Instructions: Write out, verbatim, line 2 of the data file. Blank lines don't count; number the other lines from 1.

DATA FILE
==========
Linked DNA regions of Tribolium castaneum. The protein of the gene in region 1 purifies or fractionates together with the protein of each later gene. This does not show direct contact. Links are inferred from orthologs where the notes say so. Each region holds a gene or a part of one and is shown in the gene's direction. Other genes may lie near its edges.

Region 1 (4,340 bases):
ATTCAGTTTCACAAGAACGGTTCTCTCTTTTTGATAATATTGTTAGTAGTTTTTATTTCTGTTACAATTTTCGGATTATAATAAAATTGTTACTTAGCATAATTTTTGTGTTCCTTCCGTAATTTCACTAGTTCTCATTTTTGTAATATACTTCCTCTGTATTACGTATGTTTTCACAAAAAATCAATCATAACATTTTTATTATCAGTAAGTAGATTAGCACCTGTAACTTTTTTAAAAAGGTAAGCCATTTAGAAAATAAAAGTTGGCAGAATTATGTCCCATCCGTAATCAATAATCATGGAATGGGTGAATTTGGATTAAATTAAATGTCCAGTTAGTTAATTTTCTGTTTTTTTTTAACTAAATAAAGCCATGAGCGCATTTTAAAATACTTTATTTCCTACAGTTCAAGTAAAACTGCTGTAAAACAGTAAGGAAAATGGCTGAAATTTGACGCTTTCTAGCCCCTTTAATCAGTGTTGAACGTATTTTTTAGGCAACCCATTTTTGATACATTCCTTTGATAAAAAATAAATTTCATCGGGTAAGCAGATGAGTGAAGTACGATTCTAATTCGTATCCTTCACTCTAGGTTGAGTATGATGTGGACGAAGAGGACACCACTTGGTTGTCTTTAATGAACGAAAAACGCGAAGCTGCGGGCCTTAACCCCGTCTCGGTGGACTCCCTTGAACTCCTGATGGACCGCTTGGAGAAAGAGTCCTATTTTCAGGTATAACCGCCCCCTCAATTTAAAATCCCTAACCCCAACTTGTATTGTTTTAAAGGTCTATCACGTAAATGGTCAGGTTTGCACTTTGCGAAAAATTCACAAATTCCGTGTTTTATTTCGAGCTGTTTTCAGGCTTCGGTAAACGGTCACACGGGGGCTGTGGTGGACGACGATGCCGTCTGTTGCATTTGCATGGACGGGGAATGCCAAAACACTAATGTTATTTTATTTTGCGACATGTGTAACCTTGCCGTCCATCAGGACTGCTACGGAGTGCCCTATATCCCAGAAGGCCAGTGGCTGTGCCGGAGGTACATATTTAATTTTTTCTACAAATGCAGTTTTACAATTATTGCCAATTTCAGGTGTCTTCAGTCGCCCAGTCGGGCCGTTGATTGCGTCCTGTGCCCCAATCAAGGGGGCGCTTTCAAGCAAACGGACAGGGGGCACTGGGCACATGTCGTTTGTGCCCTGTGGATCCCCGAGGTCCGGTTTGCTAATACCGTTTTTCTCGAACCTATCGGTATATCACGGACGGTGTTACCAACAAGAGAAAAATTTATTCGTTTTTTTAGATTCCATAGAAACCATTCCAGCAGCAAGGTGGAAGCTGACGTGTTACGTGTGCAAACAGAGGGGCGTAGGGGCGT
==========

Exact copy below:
Region 1 (4,340 bases):